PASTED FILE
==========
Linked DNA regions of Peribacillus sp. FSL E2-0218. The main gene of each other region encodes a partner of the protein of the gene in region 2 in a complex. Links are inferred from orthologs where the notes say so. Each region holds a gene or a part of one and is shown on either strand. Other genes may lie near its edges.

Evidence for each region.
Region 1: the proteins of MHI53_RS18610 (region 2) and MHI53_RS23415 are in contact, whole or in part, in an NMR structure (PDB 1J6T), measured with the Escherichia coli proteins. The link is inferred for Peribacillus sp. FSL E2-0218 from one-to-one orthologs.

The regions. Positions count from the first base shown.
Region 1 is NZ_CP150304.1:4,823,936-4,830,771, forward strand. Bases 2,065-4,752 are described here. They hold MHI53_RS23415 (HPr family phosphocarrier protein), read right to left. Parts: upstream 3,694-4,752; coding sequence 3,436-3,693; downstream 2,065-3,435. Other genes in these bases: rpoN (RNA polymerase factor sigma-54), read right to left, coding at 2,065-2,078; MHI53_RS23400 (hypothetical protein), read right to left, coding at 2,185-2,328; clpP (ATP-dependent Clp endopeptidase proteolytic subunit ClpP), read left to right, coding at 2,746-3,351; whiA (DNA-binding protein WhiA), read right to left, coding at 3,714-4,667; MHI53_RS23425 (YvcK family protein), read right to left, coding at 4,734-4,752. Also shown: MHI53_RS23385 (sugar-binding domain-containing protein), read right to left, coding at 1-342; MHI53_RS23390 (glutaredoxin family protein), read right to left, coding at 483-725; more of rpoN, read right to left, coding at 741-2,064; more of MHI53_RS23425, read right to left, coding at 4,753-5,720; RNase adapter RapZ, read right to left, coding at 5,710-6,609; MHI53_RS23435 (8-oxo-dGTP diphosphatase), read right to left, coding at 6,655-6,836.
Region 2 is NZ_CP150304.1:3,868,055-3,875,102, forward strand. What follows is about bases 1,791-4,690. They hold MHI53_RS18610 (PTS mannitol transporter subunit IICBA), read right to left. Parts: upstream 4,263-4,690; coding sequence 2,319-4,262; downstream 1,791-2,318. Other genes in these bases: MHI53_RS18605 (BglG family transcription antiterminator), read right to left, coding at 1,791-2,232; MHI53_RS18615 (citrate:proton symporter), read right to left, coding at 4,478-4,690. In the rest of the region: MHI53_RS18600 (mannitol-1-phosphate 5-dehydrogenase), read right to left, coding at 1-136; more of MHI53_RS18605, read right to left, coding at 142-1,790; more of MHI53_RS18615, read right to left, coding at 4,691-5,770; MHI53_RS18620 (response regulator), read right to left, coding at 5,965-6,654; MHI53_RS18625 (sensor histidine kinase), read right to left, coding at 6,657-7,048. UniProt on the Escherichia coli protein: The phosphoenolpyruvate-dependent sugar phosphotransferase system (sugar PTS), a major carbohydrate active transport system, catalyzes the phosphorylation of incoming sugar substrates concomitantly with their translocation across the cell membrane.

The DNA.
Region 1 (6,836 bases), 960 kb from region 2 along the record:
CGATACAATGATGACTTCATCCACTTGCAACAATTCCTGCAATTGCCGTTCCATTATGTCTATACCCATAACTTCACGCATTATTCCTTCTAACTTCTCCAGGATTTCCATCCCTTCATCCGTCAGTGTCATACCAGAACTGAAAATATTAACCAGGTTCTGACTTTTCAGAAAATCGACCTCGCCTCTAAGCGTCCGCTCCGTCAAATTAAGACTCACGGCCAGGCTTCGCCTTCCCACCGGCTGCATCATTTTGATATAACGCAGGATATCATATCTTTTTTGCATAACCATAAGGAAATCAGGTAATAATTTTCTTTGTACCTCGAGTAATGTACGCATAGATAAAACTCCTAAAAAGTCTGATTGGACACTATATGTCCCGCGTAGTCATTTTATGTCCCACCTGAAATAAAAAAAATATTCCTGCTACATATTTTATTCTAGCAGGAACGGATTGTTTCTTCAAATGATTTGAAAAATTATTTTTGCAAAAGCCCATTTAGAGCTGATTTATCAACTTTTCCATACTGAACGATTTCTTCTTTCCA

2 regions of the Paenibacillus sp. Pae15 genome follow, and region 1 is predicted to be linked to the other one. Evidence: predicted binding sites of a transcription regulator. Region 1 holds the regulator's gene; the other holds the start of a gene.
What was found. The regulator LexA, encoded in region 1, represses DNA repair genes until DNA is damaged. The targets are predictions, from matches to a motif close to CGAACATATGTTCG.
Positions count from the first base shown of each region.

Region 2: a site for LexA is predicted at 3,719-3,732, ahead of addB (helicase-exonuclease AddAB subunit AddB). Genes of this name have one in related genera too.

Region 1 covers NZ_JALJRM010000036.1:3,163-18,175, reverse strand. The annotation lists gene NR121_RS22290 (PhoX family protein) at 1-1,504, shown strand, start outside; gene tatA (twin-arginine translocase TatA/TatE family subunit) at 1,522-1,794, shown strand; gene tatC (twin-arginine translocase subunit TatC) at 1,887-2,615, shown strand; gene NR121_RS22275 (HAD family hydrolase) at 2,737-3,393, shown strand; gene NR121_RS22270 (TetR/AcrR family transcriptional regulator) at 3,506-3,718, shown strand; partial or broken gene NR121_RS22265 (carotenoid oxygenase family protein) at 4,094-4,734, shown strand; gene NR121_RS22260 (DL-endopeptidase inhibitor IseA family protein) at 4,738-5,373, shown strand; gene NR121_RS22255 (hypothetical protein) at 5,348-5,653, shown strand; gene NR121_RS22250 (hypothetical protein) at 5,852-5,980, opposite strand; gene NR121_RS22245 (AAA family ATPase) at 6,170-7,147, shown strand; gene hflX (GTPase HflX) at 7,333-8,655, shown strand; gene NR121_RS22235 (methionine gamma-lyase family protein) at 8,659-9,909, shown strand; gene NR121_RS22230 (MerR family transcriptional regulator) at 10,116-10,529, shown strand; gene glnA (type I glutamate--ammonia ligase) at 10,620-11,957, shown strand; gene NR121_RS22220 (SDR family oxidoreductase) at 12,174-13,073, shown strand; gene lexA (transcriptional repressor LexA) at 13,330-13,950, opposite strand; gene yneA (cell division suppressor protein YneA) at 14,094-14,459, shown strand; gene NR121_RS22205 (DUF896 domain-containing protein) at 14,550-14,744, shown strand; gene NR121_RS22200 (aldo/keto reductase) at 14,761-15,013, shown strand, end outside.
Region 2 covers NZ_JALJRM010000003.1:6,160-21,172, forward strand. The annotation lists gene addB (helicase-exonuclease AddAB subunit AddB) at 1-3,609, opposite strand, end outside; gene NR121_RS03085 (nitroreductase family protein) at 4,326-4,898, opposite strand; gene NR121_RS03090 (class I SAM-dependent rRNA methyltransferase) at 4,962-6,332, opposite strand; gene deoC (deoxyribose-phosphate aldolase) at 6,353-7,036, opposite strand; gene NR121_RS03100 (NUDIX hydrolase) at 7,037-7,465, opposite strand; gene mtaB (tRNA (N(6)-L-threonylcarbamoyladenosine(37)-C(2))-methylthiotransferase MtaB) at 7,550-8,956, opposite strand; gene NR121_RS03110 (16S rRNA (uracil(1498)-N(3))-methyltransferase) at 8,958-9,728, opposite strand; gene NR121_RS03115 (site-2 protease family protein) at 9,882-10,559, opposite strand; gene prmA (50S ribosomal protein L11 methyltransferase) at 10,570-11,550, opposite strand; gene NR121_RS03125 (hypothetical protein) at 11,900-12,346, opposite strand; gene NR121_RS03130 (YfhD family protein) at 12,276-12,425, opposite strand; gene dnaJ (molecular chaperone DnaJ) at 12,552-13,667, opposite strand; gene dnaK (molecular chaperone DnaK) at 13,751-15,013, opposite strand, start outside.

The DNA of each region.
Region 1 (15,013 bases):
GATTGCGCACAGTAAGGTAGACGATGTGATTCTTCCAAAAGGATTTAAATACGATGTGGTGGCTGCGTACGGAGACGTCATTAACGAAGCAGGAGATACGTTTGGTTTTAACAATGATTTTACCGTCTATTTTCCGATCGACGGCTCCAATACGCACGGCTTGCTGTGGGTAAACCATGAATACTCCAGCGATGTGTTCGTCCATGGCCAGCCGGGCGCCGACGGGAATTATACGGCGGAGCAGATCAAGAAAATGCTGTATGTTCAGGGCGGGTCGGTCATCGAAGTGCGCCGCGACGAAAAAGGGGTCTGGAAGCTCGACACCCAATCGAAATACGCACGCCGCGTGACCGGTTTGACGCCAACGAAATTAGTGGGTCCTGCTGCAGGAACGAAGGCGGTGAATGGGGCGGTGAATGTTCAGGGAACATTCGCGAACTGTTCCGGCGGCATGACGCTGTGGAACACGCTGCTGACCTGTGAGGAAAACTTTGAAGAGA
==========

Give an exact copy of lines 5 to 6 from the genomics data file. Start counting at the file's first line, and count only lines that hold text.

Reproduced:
Region 1 is NZ_CP150304.1:4,823,936-4,830,771, forward strand. Bases 2,065-4,752 are described here. They hold MHI53_RS23415 (HPr family phosphocarrier protein), read right to left. Parts: upstream 3,694-4,752; coding sequence 3,436-3,693; downstream 2,065-3,435. Other genes in these bases: rpoN (RNA polymerase factor sigma-54), read right to left, coding at 2,065-2,078; MHI53_RS23400 (hypothetical protein), read right to left, coding at 2,185-2,328; clpP (ATP-dependent Clp endopeptidase proteolytic subunit ClpP), read left to right, coding at 2,746-3,351; whiA (DNA-binding protein WhiA), read right to left, coding at 3,714-4,667; MHI53_RS23425 (YvcK family protein), read right to left, coding at 4,734-4,752. Also shown: MHI53_RS23385 (sugar-binding domain-containing protein), read right to left, coding at 1-342; MHI53_RS23390 (glutaredoxin family protein), read right to left, coding at 483-725; more of rpoN, read right to left, coding at 741-2,064; more of MHI53_RS23425, read right to left, coding at 4,753-5,720; RNase adapter RapZ, read right to left, coding at 5,710-6,609; MHI53_RS23435 (8-oxo-dGTP diphosphatase), read right to left, coding at 6,655-6,836.
Region 2 is NZ_CP150304.1:3,868,055-3,875,102, forward strand. What follows is about bases 1,791-4,690. They hold MHI53_RS18610 (PTS mannitol transporter subunit IICBA), read right to left. Parts: upstream 4,263-4,690; coding sequence 2,319-4,262; downstream 1,791-2,318. Other genes in these bases: MHI53_RS18605 (BglG family transcription antiterminator), read right to left, coding at 1,791-2,232; MHI53_RS18615 (citrate:proton symporter), read right to left, coding at 4,478-4,690. In the rest of the region: MHI53_RS18600 (mannitol-1-phosphate 5-dehydrogenase), read right to left, coding at 1-136; more of MHI53_RS18605, read right to left, coding at 142-1,790; more of MHI53_RS18615, read right to left, coding at 4,691-5,770; MHI53_RS18620 (response regulator), read right to left, coding at 5,965-6,654; MHI53_RS18625 (sensor histidine kinase), read right to left, coding at 6,657-7,048. UniProt on the Escherichia coli protein: The phosphoenolpyruvate-dependent sugar phosphotransferase system (sugar PTS), a major carbohydrate active transport system, catalyzes the phosphorylation of incoming sugar substrates concomitantly with their translocation across the cell membrane.